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Would tax on backpackers hurt Australia’s tourism?

New research has shown that the introduction of taxing backpackers who work while travelling around Australia, could have a significant impact on the country’s tourism industries.

Plans have been made by the federal government, to tax travellers who decide to work on their travels, at 32.5% from the first Australian dollar earned.

Many tourism stakeholders have largely criticised this introduction.

The survey asked 335 working holidaymakers from around the world who were staying in hostels in Melbourne, Port Douglas, and Cairns, between the months of May and June 2016.

YHA Australia, a youth hostelling association, and Monash University, conducted a survey which found that 60% of recent travellers would not have travelled to work in Australia, had the tax been introduced at the time.

Julian Ledger, the CEO if YHA Australia, said: “The findings generally were that backpackers were pretty alarmed.

“I think the difficulty is that mostly we’re talking about people picking up casual work on around about the minimum wage, $21-$22 an hour and if a third of that goes in tax the first dollar you earn there’s only about $14 left for food, transport and accommodation.

“It’s just not enough to make it worthwhile, especially if we’re talking about getting people out into regional Australia to do fruit picking and harvest work.

“We just need to remember that they don’t have to come here and they don’t have to work here if they do come and they can easily vote with their feet and not participate if we make the terms of their employment sufficiently unattractive.

“The reciprocal working holiday visa has been a great Australian success story, allowing young Aussies to go and work around the world and in return, something like 200,000 people come down here for a working holiday.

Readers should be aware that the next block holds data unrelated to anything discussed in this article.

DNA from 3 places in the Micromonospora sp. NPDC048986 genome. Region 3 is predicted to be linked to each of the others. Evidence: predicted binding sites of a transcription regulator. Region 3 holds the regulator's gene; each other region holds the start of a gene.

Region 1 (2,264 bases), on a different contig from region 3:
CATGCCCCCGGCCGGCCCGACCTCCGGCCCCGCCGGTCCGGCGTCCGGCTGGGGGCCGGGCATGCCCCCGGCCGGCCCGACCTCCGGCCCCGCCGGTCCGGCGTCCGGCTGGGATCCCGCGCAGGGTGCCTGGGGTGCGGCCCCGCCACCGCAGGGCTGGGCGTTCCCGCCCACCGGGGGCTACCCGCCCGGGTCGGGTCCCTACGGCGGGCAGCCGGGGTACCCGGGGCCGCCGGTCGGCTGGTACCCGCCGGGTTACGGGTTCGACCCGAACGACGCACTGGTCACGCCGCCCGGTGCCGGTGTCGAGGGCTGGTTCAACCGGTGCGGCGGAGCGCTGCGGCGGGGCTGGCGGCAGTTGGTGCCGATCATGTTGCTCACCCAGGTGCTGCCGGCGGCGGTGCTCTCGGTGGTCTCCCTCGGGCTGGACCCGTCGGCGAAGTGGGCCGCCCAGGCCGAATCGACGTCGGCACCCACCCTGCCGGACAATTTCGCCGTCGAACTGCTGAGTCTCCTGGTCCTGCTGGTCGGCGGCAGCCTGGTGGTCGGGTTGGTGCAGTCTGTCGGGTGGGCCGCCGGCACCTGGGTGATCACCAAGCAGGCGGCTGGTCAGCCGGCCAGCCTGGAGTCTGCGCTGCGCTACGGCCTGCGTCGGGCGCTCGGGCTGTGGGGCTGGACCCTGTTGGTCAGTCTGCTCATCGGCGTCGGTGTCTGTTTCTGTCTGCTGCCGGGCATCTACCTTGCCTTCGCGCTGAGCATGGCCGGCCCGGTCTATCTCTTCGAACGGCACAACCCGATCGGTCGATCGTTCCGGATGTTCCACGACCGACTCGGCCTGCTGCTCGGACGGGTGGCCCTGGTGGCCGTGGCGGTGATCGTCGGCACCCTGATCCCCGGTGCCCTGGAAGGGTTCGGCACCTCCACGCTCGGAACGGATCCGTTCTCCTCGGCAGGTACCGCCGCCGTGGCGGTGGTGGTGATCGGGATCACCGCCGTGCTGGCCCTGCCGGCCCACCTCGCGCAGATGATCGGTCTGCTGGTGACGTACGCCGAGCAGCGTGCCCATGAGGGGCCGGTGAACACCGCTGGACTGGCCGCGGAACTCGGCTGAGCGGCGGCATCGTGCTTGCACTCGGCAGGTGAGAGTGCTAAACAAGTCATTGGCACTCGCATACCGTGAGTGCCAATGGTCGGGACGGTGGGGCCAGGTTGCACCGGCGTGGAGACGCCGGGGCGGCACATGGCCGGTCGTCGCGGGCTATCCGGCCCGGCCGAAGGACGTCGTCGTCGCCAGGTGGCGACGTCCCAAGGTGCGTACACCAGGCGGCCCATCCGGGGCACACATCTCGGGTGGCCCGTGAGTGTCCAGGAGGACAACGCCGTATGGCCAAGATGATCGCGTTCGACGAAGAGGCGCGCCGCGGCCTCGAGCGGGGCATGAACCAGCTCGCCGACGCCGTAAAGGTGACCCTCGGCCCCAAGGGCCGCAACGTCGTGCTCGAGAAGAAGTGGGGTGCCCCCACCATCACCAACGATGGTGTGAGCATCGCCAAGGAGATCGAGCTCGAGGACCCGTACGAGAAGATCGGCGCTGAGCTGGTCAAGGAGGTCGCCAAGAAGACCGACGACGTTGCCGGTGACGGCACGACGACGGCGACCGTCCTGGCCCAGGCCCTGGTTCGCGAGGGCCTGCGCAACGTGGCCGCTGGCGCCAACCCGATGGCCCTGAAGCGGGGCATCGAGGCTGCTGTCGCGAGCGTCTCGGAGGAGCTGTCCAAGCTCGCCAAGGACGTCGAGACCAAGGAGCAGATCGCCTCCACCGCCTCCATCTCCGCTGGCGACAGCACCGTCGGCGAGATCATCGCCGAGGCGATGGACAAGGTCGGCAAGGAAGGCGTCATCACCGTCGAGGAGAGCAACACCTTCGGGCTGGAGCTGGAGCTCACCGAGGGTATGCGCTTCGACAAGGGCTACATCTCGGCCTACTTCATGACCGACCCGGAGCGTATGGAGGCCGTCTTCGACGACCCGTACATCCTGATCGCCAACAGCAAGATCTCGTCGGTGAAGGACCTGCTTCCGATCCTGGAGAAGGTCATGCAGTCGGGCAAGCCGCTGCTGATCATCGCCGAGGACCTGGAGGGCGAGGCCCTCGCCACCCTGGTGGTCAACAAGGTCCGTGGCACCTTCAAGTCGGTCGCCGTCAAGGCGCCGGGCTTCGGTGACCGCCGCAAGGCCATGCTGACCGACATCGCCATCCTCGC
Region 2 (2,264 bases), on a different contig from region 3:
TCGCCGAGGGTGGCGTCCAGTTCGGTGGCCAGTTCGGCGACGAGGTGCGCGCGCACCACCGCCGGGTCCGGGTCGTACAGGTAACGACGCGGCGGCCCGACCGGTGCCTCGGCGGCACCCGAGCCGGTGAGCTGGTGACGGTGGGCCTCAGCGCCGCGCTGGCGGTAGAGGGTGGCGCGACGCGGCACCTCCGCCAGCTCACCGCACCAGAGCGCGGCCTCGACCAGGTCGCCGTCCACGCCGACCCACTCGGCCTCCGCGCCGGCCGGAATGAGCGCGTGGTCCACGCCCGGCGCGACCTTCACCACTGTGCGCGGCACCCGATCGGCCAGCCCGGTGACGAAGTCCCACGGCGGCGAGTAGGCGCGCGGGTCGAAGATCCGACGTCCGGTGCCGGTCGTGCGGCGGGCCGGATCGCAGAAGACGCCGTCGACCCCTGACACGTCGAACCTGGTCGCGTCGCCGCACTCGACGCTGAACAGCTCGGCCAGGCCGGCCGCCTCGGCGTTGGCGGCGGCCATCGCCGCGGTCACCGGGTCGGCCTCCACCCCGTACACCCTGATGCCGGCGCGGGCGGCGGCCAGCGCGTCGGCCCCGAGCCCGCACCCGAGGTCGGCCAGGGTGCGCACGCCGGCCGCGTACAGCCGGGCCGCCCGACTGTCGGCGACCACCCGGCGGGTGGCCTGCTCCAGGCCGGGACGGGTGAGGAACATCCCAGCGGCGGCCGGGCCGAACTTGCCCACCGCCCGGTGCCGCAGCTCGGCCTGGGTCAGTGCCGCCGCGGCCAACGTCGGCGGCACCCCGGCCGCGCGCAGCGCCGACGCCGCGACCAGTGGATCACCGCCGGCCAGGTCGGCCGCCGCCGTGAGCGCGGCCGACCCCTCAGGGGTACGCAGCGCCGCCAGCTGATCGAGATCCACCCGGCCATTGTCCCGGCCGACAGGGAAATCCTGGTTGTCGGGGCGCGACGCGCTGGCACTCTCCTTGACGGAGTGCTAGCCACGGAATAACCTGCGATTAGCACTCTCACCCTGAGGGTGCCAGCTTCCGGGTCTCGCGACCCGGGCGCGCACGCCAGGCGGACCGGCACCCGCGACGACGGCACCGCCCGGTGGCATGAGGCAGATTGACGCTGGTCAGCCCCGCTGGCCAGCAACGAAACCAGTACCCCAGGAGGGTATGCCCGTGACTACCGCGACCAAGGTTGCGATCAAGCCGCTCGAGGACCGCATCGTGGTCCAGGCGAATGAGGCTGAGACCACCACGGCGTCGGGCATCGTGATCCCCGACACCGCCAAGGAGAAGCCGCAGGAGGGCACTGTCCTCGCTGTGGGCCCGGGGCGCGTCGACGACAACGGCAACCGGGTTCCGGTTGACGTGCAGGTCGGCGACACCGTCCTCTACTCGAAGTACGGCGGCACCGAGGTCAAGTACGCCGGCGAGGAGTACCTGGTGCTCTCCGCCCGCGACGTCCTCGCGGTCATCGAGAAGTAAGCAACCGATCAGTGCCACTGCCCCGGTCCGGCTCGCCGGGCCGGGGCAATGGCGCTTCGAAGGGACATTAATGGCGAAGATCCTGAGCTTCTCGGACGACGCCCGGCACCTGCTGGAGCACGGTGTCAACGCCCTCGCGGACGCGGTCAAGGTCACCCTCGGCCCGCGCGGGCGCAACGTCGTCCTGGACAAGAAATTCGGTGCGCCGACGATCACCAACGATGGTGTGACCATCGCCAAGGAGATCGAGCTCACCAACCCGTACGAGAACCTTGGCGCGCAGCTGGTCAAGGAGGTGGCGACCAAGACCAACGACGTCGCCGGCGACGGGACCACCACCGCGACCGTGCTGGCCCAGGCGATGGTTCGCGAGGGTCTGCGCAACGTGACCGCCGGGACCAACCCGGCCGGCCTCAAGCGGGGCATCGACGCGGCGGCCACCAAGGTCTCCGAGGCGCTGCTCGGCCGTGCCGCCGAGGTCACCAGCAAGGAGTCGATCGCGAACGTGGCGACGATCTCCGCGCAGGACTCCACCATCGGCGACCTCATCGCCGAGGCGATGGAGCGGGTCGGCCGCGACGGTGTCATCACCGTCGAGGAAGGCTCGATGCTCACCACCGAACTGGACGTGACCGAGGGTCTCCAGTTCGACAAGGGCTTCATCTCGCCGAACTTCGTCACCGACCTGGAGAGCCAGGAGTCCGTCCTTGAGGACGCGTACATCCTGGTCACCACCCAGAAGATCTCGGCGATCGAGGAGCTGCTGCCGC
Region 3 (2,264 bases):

“But the previous Federal government whacked up the visa fee by 50 per cent back in 2013 and that's caused a significant decline, including a lot more people going to New Zealand, so we’ve got a bit of a case study there of what happens when the terms are made less attractive.”

62% of those asked in the survey said they would decide to got to New Zealand, rather than Australia, if the plans of the tax introduction were to go ahead.

70% said that they would seek out cash-in-hand jobs in order to dodge the tax altogether.

Dr Jarvis, Director of the Graduate Tourism Program at Monash University, said: “It is clear that the proposed tax changes will have a significant impact on potential demand for Australia as a backpacker destination, with 60% of Working Holidaymakers surveyed indicating that they would not have come on such a visa if the tax rate was 32.5 percent. In addition, only just over one fifth of travellers would recommend to their friends to come to Australia on a Working Holiday Maker visa and 57% would spend less time travelling around Australia. That means there would be a significant impact, in particular on regional tourism economies.”

The plans are currently being assessed by the federal government.

If the plans for the backpacker’s tax do go ahead, they will come into force at the start of 2017.